A brisk breeze moved in the hemlocks and firs that dotted the trail. I listened to the sounds of the woods as my husband and I hiked - the creek below us tumbling its way to the Columbia River, a steller jay scolding high in an oak, leaves crunching under our feet.
"You've got to pick up your pace." My husband Ray's voice interrupted my reverie. "Here, have some trail mix. We want to get out before dark."
He was right. Especially when I thought about the stretches of trail where we'd hung onto cable and scrambled along ledges of volcanic rock with perilous drop-offs. But I'd used up my energy hiking the six miles to Tunnel Falls, approaching its cascading waters with caution because of the icy, slick rocks.
The falls had been spectacular - we walked through a noisy, dripping tunnel, blasted into the basalt cliff directly behind the thundering waters, and breathed deeply of their power. Now, two miles along on the hike out, I longed to just amble and savor the experience.
Not an option. I took a gulp from the water bottle at my hip, sent a message to my weary feet, and moved out a bit faster. The trail opened into bright sunlight and I reached for my sunglasses.
"My sunglasses," I cried, stopping in dismay. "I must have left them by Tunnel Falls when we sat on the rocks to eat."
"Are you sure?" Ray asked. "Maybe you put them in your fanny pack."
I looked, but knew the effort was futile. I always kept them on a beaded cord around my neck, a beloved band that Ray had bought me in Lake Tahoe on our first trip together. The cord was gone, too.
"I have to go back for them," I said.
"Sorry, hon. We can't do it and be out before dark. Besides, you're exhausted now."
Impeccable logic. Still, I had to go back. Years before I'd paid more than a hundred dollars for polarized lenses in light, comfortable frames. On my tight budget they'd been a luxury, but had cured what I called my "sun headaches." The price for similar glasses must have doubled; now I would have to settle for the $15 Wal-Mart variety.
"Come on," Ray said more gently. "Maybe somebody picked them up and will turn them in at the ranger station."
I doubted anyone was behind us this late in the afternoon. Work would prevent my returning for them the next day. I teared up.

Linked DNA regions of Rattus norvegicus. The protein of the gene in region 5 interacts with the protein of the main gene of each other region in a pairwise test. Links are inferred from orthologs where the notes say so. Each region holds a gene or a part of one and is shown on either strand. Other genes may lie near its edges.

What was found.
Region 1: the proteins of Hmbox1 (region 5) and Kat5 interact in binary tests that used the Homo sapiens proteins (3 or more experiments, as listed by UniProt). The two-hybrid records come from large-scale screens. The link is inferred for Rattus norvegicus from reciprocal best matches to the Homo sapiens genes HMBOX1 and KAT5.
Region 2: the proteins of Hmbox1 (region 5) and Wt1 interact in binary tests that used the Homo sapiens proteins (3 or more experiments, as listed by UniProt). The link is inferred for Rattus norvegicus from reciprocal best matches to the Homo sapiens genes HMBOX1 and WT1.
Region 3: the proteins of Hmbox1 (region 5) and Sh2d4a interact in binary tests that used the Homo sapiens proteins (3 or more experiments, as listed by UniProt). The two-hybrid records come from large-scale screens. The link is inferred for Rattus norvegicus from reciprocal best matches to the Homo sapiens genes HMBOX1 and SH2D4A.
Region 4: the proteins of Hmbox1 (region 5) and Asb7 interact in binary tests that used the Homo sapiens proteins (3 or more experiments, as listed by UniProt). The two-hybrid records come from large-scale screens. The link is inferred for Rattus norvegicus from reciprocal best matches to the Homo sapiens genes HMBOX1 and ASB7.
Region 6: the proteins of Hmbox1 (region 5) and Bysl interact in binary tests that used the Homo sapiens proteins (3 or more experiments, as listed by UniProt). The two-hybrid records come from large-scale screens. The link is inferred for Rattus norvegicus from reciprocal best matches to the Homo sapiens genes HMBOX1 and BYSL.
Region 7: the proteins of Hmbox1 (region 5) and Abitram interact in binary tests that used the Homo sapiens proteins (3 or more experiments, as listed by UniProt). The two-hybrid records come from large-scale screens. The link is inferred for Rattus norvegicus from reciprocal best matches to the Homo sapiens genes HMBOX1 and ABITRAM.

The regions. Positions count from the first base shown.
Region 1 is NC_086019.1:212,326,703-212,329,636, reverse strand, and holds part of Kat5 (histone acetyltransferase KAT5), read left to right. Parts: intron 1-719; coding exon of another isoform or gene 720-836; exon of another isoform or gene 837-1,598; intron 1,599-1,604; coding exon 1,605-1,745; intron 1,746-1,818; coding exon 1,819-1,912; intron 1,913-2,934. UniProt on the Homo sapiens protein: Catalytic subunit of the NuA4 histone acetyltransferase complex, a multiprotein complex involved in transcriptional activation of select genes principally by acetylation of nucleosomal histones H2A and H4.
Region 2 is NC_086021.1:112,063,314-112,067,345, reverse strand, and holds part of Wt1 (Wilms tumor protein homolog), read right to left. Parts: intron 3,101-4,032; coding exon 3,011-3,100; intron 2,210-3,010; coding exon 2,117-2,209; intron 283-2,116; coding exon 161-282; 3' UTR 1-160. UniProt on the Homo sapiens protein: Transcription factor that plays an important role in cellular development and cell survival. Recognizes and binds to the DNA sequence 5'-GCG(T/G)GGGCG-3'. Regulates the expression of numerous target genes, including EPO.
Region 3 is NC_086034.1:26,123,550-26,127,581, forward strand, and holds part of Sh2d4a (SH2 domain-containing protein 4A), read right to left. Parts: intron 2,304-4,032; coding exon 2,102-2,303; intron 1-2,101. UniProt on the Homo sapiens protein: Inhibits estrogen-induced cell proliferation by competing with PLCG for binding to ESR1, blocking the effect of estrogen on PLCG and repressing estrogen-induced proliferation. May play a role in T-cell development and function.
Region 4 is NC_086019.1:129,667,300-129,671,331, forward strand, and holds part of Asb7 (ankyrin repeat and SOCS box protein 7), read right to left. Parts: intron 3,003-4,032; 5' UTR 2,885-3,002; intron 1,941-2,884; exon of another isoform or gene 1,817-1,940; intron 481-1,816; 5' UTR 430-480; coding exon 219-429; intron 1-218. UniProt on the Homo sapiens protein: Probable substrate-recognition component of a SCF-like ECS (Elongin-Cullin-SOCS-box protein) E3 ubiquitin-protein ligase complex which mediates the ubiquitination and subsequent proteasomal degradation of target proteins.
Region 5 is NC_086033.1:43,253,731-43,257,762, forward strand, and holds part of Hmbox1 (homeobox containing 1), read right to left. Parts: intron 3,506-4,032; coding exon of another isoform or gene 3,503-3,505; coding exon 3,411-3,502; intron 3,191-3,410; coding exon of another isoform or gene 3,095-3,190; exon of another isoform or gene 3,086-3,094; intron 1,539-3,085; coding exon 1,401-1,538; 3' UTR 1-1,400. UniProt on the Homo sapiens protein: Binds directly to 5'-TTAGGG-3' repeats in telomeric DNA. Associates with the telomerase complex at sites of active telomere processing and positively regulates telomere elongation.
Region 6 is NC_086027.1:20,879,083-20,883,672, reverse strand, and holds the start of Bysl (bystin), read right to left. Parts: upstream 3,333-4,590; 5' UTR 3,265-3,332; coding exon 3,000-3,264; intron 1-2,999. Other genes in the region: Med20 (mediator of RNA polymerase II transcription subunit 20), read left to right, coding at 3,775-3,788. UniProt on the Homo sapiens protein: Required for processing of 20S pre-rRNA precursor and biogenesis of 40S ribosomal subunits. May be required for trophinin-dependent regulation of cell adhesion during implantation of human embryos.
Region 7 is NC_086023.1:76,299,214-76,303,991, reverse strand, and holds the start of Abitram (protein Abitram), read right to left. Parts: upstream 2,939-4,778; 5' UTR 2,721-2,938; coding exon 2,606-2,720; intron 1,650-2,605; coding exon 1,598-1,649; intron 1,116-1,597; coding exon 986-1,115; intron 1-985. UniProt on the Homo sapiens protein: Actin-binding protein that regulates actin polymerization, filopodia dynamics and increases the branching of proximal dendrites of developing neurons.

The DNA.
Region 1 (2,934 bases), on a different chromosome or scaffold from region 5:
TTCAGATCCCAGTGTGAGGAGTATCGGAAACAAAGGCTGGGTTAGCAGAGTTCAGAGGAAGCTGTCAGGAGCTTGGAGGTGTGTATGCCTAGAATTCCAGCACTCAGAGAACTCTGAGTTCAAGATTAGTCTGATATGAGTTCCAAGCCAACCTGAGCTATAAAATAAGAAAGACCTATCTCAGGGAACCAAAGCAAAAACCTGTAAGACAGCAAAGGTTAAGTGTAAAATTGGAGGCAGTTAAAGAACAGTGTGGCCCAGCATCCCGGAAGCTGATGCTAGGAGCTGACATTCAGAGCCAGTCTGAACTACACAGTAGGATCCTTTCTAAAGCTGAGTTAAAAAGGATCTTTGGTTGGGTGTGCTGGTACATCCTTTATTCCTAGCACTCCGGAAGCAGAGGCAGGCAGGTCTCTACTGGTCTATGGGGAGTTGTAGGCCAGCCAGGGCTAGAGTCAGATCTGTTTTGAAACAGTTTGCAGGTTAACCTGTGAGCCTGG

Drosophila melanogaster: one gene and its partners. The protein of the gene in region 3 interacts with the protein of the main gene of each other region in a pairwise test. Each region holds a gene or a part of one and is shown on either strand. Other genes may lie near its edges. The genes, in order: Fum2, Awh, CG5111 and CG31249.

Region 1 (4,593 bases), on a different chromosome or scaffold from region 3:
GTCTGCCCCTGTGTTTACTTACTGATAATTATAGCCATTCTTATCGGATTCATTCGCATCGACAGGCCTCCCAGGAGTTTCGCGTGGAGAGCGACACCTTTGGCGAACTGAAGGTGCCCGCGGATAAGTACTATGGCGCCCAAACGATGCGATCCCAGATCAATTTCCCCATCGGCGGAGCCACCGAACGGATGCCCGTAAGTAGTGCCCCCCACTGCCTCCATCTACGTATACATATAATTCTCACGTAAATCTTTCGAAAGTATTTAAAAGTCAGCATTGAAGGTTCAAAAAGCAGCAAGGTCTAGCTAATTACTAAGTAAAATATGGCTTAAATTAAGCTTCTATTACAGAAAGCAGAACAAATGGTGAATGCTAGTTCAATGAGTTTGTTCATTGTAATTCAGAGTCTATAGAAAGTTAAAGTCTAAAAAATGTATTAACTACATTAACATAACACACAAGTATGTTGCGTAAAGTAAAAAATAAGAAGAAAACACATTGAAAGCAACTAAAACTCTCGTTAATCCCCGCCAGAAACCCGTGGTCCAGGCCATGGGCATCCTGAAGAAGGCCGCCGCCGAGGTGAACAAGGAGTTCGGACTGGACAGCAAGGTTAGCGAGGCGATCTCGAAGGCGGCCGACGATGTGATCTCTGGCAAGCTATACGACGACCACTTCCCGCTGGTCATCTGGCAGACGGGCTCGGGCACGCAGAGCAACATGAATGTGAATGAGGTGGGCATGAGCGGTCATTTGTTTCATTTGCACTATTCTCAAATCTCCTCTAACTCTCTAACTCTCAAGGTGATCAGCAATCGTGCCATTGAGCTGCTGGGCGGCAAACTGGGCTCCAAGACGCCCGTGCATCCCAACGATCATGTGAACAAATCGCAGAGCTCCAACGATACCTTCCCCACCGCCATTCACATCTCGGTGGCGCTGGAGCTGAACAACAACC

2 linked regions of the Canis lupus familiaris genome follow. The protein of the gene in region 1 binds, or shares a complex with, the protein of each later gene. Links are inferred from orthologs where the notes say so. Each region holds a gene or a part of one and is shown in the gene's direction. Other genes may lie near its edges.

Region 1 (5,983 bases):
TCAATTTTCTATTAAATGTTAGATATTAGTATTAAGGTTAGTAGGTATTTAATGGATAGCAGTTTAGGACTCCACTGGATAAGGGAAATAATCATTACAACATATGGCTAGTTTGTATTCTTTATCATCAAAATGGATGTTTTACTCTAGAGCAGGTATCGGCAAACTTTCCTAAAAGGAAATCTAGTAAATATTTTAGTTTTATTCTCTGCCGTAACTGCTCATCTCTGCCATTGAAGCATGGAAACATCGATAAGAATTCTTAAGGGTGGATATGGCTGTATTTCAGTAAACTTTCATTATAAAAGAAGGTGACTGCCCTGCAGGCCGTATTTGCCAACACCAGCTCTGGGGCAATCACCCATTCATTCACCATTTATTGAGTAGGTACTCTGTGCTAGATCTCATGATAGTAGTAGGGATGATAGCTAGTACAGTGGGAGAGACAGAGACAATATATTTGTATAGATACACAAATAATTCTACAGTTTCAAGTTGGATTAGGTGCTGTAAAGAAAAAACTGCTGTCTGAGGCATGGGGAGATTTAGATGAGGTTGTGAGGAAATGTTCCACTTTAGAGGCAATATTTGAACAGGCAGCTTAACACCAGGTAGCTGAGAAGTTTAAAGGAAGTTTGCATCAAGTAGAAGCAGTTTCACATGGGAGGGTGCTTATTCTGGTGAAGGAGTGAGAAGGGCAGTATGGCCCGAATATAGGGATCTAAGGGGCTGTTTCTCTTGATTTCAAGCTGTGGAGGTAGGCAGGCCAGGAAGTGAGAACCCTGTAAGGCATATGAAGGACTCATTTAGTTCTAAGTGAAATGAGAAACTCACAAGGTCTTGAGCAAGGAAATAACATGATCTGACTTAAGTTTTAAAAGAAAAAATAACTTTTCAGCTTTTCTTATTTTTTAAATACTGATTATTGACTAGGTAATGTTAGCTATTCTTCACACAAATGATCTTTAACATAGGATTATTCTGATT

Just then a middle-aged, very fit runner loped up the trail toward us.
"How far are you running?" I asked without thinking.
Jogging in place, he looked at his watch. "About another 10 minutes out. Then I'll head back."
Ten minutes wouldn't get him close to Tunnel Falls.
"Why?" he asked, his feet still beating a perfect rhythm. "Is there a problem?"
"I left my sunglasses on a rock near Tunnel Falls. They were really good ones on a beaded band. If you'd been going there...." I closed my mouth, horrified at my ridiculous words.
"I'll get them for you," he said. "What do they look like?"
Part of me, the thoroughly embarrassed part, tried to say, "Never mind. It's not that important." The words that came out were, "Black frames. The cord has some turquoise beads. They must be on one of the flat rocks on the uphill side, maybe 50 feet from the tunnel."
"I'll catch you on the way down," he said and bounded up the trail.
"I can't believe you did that," Ray said as we watched till the runner was out of sight. "I'd have told him to forget it myself, but I was speechless. I bet he's running a half-marathon now."
I couldn't believe it either. I try hard not to impose on others. Still, I was thrilled. What a stroke of good fortune to meet someone so generous.
Ray and I hiked another hour and a half, my steps infused with the energy hope gives. But as we neared the trailhead with no sign of the runner, my shoulders slumped. We'd wait for him in the parking lot, of course, and thank him whether he'd found the glasses or not. My face would burn with shame at my audacity.
Then twigs snapped behind me and the runner was at my side. Jogging in place, he handed me my sunglasses. "It took me a while to find them," he said.
"How do I thank you?" I asked, fingering the precious beaded band.
"I should thank you. Your glasses added a quest to my run." He told me how 29 years before, on that very weekend, he'd visited Tunnel Falls as a competitor in a pentathlon. He'd ridden his bike from Jantzen Beach to Lolo Pass, then hiked over to Eagle Creek.
By the time he arrived in the canyon that night, he said, conditions were perilous. It was well after dark and starting to snow. He'd run by the same spot where he found my glasses and heard the roar of the cascading waters, but could only imagine what the falls actually looked like. Since that race, he'd thought of returning to see where he'd been that night, but never could justify taking the time.
Until today. "I want to thank you again," he said. "I'm pleased for both of us." And he was off.
"He thanked me," I said aloud in wonder. "How could he do that?"
How could he? That extraordinary man gave me not just my glasses, but an important life lesson. Sometimes, when we ask for something we need or value, selfish though it may seem, we create possibilities for the person helping us to gain as well. Without planning it or even knowing it, we make a gift exchange.